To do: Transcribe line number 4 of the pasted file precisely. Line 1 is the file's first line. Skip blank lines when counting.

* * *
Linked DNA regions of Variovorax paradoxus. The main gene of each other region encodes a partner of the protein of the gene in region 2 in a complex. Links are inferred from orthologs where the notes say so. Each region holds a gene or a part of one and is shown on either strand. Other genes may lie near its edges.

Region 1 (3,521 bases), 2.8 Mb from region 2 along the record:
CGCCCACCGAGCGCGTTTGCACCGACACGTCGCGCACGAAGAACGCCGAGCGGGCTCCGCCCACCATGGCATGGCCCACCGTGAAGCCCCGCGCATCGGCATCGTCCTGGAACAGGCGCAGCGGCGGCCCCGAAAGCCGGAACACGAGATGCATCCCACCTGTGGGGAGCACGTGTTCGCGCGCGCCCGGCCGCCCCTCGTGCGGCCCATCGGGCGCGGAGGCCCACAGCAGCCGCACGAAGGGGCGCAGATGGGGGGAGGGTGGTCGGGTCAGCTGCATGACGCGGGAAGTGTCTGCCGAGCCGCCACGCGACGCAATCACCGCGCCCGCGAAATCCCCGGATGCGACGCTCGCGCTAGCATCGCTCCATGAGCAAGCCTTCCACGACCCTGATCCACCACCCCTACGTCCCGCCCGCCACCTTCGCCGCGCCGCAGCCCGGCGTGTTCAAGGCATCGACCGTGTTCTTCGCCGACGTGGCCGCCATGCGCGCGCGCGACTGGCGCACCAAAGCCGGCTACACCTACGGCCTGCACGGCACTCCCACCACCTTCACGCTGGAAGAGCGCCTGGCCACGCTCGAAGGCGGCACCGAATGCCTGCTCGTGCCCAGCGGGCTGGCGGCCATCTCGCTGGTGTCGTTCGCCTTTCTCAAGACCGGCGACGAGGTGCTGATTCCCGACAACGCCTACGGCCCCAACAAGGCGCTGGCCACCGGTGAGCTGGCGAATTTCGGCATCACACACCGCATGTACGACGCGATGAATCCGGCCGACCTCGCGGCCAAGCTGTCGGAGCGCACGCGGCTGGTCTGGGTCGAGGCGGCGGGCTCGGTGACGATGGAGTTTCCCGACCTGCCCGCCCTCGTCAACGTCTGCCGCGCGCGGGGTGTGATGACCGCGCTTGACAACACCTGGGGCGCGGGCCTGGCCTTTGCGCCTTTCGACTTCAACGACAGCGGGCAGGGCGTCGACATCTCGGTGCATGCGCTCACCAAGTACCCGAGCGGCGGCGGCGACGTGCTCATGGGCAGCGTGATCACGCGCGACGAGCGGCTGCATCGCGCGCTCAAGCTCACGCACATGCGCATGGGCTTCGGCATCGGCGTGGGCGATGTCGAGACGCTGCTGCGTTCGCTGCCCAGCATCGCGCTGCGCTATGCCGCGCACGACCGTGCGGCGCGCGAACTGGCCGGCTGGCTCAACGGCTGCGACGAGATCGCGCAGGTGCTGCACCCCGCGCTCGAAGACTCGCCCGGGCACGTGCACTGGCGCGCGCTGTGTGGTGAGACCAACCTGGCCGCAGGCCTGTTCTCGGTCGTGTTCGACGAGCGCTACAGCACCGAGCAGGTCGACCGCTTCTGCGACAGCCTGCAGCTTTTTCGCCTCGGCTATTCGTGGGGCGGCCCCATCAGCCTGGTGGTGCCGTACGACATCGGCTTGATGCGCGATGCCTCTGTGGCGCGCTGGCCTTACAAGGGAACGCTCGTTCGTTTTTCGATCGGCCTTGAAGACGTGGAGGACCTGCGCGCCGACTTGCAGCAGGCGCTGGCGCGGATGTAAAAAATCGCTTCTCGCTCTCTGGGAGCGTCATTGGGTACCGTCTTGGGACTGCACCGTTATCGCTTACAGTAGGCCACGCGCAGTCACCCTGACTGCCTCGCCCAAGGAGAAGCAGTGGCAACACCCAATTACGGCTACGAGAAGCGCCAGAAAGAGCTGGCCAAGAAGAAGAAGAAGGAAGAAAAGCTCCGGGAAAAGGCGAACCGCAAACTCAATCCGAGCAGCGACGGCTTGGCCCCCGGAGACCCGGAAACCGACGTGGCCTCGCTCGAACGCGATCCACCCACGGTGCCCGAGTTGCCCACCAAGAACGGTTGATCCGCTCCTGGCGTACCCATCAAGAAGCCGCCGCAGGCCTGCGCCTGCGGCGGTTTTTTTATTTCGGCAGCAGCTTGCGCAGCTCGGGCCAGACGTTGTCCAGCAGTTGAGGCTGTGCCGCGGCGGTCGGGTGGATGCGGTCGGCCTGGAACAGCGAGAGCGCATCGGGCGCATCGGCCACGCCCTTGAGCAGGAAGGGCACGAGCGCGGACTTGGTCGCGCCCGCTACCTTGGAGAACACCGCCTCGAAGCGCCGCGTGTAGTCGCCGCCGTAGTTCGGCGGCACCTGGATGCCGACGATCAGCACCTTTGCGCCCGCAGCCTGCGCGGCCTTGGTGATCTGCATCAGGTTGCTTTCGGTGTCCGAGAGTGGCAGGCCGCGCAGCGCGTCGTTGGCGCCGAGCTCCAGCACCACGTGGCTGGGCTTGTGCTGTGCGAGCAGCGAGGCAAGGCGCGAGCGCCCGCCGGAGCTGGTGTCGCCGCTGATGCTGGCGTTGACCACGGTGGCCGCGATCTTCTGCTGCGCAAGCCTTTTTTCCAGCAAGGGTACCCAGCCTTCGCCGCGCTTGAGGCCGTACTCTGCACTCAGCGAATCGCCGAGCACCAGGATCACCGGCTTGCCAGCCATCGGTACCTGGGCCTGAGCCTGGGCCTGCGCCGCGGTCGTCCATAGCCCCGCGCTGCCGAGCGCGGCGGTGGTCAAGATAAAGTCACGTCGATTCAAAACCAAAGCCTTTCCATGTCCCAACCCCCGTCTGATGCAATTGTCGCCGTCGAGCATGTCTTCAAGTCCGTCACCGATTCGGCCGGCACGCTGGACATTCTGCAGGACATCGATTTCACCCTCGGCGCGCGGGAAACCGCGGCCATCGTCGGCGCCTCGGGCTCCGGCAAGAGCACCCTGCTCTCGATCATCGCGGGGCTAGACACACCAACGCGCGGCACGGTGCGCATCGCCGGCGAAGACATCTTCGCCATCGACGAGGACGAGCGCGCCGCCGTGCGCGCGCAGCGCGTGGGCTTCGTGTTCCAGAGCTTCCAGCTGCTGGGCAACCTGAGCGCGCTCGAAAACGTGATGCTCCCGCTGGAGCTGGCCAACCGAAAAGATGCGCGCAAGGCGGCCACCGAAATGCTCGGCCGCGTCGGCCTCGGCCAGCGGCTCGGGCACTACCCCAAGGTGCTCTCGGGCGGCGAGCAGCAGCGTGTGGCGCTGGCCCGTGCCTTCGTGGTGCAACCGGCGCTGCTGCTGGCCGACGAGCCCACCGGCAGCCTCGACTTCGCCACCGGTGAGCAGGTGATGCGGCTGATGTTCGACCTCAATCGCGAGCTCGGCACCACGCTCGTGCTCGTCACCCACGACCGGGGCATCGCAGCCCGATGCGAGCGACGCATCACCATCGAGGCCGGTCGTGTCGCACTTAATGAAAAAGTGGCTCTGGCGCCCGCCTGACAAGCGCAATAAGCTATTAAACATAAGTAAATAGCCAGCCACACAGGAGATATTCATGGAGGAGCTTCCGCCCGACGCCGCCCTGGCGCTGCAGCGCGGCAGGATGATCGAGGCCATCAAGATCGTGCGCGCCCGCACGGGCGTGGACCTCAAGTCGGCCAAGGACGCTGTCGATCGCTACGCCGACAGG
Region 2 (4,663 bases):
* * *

Region 2 (4,663 bases):